A couple of years the king's second daughter, was placed in their care as well. Elizabeth "did not pay particular attention to this younger sister", as at this young age her affections were with her brother, Henry; when Elizabeth I, the Queen of England, died in 1603, Elizabeth Stuart's father, succeeded to the thrones of both England and Ireland. Along with her elder brother, Elizabeth made the journey south toward England with her mother "in a triumphal progress of perpetual entertainment". Elizabeth remained at court for a few weeks, but "there is no evidence that she was present at her parents' coronation" on 25 July 1603, it seems that by this time the royal children had been removed to Oatlands, an old Tudor hunting lodge near Weybridge. On 19 October 1603 "an order was issued under the privy seal announcing that the King had thought fit to commit the keeping and education of the Lady Elizabeth to the Lord Harrington and his wife". Under the care of Lord Harington at Coombe Abbey, Elizabeth met Anne Dudley, with whom she was to strike up a lifelong friendship.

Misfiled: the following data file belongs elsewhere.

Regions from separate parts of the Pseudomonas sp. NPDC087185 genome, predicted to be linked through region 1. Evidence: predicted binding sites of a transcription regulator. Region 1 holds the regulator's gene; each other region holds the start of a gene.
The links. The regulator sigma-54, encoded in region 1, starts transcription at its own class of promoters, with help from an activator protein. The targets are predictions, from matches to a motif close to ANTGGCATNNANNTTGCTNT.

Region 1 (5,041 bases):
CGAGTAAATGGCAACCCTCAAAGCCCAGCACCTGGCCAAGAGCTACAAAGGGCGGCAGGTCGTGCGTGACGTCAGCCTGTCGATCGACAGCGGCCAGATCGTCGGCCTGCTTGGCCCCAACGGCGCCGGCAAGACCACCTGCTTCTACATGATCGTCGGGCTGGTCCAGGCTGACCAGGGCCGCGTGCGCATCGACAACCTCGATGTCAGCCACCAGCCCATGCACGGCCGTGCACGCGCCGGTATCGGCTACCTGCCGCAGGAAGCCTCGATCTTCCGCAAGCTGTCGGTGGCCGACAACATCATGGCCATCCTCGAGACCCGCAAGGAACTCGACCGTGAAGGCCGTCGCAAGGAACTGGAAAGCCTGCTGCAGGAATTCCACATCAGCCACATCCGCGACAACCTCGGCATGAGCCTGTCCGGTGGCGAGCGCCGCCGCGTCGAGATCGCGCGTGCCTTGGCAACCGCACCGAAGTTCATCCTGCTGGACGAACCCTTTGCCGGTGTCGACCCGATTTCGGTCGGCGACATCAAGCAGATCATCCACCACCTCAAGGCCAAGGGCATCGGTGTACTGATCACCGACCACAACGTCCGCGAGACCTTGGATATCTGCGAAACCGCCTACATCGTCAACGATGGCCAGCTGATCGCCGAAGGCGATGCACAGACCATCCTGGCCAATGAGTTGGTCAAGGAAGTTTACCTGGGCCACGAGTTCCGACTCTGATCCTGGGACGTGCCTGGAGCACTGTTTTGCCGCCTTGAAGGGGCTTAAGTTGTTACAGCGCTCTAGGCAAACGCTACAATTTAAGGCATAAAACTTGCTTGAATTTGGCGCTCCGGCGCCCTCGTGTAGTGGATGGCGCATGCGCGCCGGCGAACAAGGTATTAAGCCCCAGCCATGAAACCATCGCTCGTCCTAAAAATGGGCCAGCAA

Part of the intent of the Gunpowder Plot of 1605 was to assassinate Elizabeth's father and the Protestant aristocracy, kidnap the nine-year-old Elizabeth from Coombe Abbey, place her on the throne of England – and the thrones of Ireland and Scotland – as a Catholic monarch. The conspirators chose Elizabeth after considering the other available options. Prince Henry, would perish alongside his father. Charles was seen as Mary too young. Elizabeth, on the other hand, had attended formal functions, the conspirators knew that "she could fulfil a ceremonial role despite her comparative youth"; the conspirators aimed to cause an uprising in the Midlands to coincide with the explosion in London and at this point secure Elizabeth's accession as a puppet queen. She would be brought up as a Catholic and married to a Catholic bridegroom; the plot failed when the conspirators were betrayed and Guy Fawkes was caught by the King's soldiers before he was able to ignite the powder. Elizabeth was given a comprehensive education for a princess at that time.